Former Chicago cop sues to reverse ruling on disability payments
STAFF REPORTS August 27, 2013 12:32PM
Updated: August 27, 2013 1:30PM
A former Chicago Police officer whose disability payments were cut off in the wake of a Chicago-Sun Times investigation filed a lawsuit Monday hoping to reverse the pension board’s findings.
Charles Siedlecki filed the petition in Cook County Circuit Court against the Retirement Board of the Policemen’s Annuity and Benefit Fund.
The board cut off his disability payments in August 2012 after a series of Sun-Times stories revealed Siedlecki received more than $715,000 in disability pay over two decades — during which time he got a law degree, went to work as a lawyer and took up big-game hunting in Africa.
Siedlecki went on disability after he fell and hurt his shoulder chasing a group of teenagers while on duty in 1992, claiming the injury left him unable to safely fire his weapon and return to work as a cop, the newspaper reported.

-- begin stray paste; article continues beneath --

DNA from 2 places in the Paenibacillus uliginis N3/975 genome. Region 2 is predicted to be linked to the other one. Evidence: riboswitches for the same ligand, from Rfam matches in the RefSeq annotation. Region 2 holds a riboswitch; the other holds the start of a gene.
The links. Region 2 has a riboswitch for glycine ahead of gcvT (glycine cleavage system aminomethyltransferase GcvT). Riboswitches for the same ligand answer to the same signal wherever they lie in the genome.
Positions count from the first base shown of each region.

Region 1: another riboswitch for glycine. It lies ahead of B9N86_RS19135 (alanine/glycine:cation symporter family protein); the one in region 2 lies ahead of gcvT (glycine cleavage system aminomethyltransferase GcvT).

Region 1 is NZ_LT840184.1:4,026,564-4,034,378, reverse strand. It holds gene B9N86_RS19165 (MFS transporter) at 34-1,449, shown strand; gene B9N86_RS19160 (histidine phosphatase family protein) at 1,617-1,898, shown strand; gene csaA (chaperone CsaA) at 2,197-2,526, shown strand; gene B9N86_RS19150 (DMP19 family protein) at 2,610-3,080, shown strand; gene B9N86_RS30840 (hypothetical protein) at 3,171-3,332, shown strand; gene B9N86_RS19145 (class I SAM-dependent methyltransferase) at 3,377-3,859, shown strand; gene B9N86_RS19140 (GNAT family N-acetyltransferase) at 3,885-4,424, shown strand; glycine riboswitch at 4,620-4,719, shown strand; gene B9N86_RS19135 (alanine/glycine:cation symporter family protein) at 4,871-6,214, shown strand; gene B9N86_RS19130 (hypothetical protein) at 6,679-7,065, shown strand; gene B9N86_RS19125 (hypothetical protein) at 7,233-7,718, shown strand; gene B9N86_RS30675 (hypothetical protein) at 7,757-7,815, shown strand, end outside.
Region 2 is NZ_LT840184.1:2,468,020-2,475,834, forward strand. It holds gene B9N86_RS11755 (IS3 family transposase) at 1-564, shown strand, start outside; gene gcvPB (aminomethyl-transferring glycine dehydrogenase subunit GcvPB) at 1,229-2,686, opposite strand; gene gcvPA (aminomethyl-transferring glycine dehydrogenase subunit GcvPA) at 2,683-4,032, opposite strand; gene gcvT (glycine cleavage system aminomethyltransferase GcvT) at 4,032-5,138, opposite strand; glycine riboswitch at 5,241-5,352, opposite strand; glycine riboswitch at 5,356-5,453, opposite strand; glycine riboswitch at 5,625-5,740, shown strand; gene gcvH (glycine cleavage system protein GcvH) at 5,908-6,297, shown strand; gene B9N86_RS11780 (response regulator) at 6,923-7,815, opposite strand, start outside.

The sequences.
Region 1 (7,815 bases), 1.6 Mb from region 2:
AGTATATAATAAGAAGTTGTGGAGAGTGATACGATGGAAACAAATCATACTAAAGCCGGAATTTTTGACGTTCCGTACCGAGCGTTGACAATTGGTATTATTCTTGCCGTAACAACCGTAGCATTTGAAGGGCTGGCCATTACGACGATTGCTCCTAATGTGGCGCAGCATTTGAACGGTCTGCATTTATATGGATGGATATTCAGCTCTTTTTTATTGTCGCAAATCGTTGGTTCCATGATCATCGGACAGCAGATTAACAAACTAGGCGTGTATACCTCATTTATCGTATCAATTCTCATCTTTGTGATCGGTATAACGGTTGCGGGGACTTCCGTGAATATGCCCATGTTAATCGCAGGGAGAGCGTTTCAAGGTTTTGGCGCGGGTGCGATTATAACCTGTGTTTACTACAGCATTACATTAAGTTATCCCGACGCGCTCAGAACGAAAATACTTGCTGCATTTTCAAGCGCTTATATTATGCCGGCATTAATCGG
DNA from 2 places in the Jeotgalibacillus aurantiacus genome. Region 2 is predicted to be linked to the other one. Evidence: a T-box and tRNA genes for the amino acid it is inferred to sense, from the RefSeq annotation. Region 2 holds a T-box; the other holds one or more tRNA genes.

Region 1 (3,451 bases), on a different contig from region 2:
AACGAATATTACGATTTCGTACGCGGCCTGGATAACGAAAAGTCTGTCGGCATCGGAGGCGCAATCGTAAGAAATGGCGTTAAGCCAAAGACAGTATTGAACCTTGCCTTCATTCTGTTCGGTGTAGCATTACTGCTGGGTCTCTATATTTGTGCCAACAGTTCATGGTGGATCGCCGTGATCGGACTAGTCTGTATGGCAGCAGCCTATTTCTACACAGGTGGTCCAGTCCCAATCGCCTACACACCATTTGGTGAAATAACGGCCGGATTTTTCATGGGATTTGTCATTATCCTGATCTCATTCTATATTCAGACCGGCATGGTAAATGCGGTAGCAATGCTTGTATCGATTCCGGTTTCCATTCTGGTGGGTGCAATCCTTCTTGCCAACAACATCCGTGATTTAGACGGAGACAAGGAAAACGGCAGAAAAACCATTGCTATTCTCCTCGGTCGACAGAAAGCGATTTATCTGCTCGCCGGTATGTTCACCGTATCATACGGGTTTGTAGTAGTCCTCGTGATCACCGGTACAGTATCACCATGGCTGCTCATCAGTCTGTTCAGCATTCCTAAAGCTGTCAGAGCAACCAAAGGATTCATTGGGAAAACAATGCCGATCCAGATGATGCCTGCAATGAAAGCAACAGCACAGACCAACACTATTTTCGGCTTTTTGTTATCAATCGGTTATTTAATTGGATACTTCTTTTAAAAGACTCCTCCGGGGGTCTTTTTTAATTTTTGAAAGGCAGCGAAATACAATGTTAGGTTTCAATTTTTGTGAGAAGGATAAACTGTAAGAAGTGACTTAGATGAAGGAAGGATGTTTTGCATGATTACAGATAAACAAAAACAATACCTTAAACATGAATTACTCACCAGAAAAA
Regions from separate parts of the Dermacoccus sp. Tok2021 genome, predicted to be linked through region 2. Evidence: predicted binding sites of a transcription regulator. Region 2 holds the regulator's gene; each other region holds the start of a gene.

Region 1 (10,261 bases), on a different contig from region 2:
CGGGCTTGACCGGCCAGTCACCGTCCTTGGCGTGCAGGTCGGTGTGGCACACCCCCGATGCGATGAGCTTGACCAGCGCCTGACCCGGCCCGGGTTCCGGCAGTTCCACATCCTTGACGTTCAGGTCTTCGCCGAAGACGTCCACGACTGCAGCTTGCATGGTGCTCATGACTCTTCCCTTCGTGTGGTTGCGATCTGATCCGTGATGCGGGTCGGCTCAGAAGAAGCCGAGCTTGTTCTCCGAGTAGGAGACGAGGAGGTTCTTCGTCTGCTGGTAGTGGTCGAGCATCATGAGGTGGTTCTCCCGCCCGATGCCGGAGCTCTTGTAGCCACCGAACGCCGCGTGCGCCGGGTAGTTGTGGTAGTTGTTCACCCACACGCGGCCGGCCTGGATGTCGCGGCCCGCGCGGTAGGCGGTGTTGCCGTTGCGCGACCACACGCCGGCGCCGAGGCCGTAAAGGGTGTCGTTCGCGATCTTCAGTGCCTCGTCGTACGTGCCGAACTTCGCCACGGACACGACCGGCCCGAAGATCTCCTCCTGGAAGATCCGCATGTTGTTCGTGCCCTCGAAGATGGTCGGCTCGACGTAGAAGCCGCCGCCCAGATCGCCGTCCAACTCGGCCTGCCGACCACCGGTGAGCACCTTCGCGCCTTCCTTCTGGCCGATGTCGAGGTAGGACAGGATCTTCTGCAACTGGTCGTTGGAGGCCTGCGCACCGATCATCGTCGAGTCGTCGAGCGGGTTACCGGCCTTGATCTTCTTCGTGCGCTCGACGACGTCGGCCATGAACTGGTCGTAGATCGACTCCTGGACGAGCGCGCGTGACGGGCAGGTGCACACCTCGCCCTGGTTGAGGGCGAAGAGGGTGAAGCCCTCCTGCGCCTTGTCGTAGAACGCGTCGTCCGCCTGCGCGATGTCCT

The petition says the board did not let Siedlecki testify at the August meeting, violating him of his due process. It also claims the board’s affirmation of the decision at a separate meeting this April went against medical records and other evidence he submitted.
The petition calls the board’s decision “clearly erroneous,” and seeks to overturn it. It also asks for the three months worth of disability payments that Siedlecki would have received before retiring effective Jan. 1, 2013 — about $17,000, the Sun-Times previously reported.